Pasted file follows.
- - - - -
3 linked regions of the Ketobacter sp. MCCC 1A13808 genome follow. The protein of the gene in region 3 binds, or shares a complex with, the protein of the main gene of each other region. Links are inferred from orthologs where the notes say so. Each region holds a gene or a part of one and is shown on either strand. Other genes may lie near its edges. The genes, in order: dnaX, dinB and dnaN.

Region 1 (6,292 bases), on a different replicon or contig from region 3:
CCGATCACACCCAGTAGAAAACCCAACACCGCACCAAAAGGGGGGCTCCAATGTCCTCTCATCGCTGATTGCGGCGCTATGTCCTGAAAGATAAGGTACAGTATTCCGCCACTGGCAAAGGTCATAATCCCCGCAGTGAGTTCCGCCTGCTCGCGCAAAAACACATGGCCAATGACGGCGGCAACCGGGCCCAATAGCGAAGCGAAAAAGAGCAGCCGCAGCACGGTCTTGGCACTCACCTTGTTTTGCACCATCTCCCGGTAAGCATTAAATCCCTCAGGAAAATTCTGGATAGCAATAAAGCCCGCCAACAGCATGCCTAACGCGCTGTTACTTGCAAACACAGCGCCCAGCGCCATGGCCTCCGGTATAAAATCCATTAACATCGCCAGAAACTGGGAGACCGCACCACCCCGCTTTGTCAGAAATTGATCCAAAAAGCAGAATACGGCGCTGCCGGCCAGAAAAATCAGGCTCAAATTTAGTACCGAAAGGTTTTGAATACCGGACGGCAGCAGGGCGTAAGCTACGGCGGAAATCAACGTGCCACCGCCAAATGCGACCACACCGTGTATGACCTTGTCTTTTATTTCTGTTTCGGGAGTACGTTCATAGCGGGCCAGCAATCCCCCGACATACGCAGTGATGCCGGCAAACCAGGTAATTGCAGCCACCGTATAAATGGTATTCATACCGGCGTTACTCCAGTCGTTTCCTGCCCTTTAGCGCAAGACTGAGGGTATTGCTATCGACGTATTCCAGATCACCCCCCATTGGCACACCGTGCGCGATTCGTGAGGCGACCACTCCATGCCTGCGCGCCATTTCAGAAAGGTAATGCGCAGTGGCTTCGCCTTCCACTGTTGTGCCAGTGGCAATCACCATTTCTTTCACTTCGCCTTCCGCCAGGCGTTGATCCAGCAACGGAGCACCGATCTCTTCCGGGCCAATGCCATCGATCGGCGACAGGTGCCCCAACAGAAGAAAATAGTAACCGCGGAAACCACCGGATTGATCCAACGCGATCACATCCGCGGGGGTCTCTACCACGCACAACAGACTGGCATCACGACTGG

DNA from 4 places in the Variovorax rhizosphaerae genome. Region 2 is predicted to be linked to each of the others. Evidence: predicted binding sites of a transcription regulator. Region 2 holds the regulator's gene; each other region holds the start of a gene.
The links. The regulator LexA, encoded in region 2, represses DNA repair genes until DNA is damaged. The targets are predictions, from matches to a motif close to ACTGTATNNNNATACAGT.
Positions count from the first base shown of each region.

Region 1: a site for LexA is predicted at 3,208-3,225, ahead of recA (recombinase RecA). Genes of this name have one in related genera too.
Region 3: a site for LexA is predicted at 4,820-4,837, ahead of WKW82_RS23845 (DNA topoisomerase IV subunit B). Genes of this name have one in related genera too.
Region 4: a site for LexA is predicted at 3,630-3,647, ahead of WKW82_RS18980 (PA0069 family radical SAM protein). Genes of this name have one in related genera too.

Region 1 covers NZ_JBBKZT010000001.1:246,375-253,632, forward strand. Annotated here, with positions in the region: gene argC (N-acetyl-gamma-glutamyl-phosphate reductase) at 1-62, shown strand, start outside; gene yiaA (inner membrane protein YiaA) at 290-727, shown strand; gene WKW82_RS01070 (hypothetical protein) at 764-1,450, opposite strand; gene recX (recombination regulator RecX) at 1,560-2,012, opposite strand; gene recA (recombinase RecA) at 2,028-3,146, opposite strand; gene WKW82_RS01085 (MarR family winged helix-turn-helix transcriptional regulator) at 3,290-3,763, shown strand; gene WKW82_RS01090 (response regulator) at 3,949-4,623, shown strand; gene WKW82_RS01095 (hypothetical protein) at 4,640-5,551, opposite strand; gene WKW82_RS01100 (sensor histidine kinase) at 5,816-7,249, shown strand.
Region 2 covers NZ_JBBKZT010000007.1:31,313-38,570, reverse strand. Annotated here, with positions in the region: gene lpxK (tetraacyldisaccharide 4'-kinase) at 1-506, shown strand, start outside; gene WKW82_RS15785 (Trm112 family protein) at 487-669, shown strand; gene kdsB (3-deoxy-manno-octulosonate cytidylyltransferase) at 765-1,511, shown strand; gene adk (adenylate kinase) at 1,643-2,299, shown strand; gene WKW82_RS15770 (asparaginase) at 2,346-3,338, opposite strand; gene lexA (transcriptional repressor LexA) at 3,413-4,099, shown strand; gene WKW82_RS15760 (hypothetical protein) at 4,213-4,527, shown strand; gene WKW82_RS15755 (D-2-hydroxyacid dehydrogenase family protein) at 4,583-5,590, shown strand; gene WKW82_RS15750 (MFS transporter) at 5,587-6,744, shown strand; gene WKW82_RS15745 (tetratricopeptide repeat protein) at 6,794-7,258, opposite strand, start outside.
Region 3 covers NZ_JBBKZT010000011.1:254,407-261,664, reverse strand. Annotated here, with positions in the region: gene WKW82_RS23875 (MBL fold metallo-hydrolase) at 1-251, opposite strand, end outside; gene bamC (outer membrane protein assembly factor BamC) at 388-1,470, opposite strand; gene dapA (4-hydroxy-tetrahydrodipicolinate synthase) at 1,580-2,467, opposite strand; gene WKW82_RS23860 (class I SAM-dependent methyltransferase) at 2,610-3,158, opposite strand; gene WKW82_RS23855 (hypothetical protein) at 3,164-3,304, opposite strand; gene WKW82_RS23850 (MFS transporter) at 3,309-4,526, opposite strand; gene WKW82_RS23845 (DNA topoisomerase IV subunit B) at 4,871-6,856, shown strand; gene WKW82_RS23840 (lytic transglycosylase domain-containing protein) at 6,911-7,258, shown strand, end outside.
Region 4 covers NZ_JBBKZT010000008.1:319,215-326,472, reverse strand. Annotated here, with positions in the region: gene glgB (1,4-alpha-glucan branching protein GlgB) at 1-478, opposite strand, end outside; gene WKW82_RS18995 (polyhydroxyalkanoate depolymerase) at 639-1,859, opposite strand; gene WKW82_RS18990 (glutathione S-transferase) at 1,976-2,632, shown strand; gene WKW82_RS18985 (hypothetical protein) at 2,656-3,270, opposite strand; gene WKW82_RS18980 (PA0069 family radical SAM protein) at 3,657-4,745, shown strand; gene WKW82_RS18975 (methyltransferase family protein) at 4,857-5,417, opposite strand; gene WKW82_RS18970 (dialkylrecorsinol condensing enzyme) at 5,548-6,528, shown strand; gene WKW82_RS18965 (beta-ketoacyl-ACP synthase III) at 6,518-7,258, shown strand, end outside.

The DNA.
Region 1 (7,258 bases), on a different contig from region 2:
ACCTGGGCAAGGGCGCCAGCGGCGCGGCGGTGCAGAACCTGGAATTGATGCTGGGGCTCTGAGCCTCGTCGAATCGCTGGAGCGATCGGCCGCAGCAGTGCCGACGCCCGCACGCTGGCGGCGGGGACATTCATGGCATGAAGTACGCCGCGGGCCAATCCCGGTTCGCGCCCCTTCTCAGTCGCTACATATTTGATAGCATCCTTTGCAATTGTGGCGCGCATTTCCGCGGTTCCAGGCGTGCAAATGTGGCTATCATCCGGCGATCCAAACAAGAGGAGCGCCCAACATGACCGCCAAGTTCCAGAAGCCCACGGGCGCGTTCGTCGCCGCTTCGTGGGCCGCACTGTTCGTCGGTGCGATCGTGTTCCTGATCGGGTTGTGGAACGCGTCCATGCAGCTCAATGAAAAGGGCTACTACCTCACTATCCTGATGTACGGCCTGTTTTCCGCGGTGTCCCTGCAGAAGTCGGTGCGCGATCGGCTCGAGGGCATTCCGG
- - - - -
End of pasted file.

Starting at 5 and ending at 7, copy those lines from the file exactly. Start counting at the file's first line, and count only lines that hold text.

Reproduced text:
The links. The regulator LexA, encoded in region 2, represses DNA repair genes until DNA is damaged. The targets are predictions, from matches to a motif close to ACTGTATNNNNATACAGT.
Positions count from the first base shown of each region.

Region 1: a site for LexA is predicted at 3,208-3,225, ahead of recA (recombinase RecA). Genes of this name have one in related genera too.